There is not a 1:1 or tech-infused school that does not deal with this.  Everyone has their own way of dealing with the issues, but I really feel that opening up this conversation would be to the betterment of all involved.  What has me chapped, more than anything, is that kids are playing the victim in all of this. Hence the above-mentioned photo.  What they don't realize is that we aren't out to limit their every move.  We aren't there to make their lives miserable.  We, are, however, allowing them the use of a school (and thus taxpayer) owned machine for their educational benefit.  Period.  Shutting off your wi-fi to avoid detection is a blatant breaking of rules.  Downloading web-based games to your machine, same thing.  So just quit already.  We are here to make sure you learn, not become a better gamer or have better rankings on your Fantasy League.  If you used as much ingenuity on your schoolwork as you do on seeking ways around the system, who knows what you'd accomplish.

It isn't "us" against "you".  Toss the chalk, kids.  It's time.

So, there.  I'm off my soapbox.

I'd love comments about what you and your district are doing to help get this message out to kids.  Do you have things that are working well?  Things that are epically failing and in need of overhaul?  Share! Comment.  We ninjas need to stick together....

Friday, March 7, 2014

My Week was W.R.A.D.!

WOW---it's been one of those weeks.  End of the quarter rush for teachers entering grades, the typical third quarter slump, and a winter that is like the hairball the cat can't quite cough up (which is why I don't have a cat). The highlight of my week, though, was World Read Aloud Day (#WRAD14). March 5th marked this day of celebrating the joys of reading aloud. We read anything...a story, a poem, the announcements...  Kids needed to see that reading and presenting aloud was something worth sharing.  Oral reading fluency is a gift well-practiced.  A treasure born through generations of storytelling.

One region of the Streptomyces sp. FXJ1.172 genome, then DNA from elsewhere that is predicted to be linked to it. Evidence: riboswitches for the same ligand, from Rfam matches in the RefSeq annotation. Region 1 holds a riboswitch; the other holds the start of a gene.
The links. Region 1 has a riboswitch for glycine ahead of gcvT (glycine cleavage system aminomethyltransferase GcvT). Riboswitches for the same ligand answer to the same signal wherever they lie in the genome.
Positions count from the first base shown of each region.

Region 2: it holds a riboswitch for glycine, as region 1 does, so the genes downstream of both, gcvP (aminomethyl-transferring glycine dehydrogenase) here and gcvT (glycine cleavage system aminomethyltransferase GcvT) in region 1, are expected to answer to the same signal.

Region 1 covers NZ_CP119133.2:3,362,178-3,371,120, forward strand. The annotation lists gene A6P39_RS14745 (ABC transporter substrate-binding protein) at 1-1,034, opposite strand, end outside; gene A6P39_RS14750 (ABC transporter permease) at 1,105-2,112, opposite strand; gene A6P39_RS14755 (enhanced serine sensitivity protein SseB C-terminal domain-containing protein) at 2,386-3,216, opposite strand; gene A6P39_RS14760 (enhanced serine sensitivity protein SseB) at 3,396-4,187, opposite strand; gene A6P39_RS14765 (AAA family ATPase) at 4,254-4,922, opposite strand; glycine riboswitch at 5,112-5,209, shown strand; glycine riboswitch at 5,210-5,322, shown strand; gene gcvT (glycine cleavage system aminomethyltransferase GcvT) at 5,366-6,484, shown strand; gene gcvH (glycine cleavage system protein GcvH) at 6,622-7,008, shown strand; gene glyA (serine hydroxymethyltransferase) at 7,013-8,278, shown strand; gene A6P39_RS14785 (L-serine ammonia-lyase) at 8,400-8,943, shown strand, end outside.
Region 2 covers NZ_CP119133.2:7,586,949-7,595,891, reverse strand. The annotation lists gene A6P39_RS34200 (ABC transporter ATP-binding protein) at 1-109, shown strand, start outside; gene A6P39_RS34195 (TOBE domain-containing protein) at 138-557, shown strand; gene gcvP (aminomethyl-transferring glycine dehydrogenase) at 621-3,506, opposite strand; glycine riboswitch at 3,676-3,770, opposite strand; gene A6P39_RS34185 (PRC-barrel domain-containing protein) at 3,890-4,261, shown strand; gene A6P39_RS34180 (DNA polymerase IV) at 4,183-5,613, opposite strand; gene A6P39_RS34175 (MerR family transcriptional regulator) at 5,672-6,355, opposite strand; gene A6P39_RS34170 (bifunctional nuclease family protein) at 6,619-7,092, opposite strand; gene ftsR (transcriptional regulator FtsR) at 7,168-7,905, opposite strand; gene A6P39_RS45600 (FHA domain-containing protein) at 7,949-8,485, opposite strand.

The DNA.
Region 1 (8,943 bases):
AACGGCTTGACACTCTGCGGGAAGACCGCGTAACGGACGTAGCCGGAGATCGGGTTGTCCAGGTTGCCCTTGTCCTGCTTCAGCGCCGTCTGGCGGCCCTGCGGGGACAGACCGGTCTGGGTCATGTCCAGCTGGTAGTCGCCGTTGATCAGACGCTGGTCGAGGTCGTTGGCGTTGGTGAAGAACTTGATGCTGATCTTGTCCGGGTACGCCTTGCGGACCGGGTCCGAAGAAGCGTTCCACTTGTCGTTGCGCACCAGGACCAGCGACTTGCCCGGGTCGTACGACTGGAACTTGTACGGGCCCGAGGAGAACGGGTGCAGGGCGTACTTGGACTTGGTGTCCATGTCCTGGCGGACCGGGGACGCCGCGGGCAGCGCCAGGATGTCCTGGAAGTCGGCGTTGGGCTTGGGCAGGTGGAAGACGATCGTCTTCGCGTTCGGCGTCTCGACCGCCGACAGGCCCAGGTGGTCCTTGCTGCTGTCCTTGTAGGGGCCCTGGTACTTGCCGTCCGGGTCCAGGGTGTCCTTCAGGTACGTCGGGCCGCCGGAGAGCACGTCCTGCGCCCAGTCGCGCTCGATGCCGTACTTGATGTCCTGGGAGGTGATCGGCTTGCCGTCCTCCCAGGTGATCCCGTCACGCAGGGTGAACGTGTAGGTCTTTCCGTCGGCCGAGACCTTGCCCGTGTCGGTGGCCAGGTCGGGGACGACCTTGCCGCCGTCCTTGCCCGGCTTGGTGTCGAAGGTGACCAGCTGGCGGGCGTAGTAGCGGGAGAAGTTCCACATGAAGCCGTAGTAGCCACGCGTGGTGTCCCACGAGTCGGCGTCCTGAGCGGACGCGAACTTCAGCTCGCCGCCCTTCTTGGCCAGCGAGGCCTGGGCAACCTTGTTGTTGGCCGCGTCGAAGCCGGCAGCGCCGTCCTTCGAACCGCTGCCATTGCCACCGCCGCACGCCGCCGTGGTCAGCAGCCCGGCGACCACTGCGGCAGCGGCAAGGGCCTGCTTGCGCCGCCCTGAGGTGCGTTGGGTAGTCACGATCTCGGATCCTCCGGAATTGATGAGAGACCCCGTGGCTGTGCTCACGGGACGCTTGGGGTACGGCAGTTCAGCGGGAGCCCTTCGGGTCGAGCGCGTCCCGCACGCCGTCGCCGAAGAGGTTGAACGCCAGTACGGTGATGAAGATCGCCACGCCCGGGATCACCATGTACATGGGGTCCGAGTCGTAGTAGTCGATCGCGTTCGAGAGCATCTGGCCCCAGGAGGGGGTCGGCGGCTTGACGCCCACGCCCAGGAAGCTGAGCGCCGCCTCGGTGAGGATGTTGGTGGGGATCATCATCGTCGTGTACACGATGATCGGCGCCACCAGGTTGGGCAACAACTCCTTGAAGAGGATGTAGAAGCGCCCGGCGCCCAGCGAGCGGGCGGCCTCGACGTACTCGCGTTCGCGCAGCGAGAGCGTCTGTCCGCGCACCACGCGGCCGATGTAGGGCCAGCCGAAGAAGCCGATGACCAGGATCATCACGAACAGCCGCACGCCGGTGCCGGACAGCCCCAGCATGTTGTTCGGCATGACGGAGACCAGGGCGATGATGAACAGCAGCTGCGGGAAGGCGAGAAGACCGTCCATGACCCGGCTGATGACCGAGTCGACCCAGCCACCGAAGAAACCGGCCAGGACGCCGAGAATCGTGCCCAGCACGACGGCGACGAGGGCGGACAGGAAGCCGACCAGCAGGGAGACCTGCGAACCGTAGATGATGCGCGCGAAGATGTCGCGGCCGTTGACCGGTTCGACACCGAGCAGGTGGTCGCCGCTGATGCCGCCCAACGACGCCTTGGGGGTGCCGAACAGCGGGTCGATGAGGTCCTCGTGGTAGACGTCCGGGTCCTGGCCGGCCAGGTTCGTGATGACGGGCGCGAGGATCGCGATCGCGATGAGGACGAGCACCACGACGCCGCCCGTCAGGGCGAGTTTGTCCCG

A host of activities took place throughout the school.  Some I participated in; some were done by the classroom teachers themselves.  It was great to see teachers willing to do something they hadn't done before.  Mr. Swanson's third grade class conducted student interviews, recorded on iPad, for sharing and grading later.  Students really had to work hard to speak and read clearly.  Great practice!



Mrs. Schmidt, the boisterous, gutsy, MS Resource teacher who never lets a good challenge go unaccepted, read poetry to our middle schoolers during their lunch periods.  While utterly confused and astonished by the fact that a teacher was reading to them in a slightly bizarre locale, they quickly realized that it was pretty cool.  The second group even clapped afterward.  That's middle school code for "thanks, Teach!"



I ended the day in 5th grade with one of my daring teacher souls who isn't afraid to let me come in with my wild ideas while showing complete faith in me (or she fakes it REALLY well).  A few weeks ago, I connected with a fellow Iowa teacher on Twitter.  We were both in search of classrooms with which to interact for #WRAD14.  Her 5th graders from Sioux Central in Sioux Rapids were a fantastic group of kids who were just as eager to share some read alouds.  They shared about their favorite books through posters and short booktalks and excerpts, while Mrs. Den Hartog's kids shared treasured poems about topics from bad student excuses to boogers, read during their recently wrapped up unit.  I giggled, as this is the stuff that lights up a fifth grader.  Completely disgusts most adults, mind you, but enamores the young. Everybody had smiles and laughter on both sides of the Skype screen throughout our 30 minutes together.  All through reading aloud.  Simple pleasure.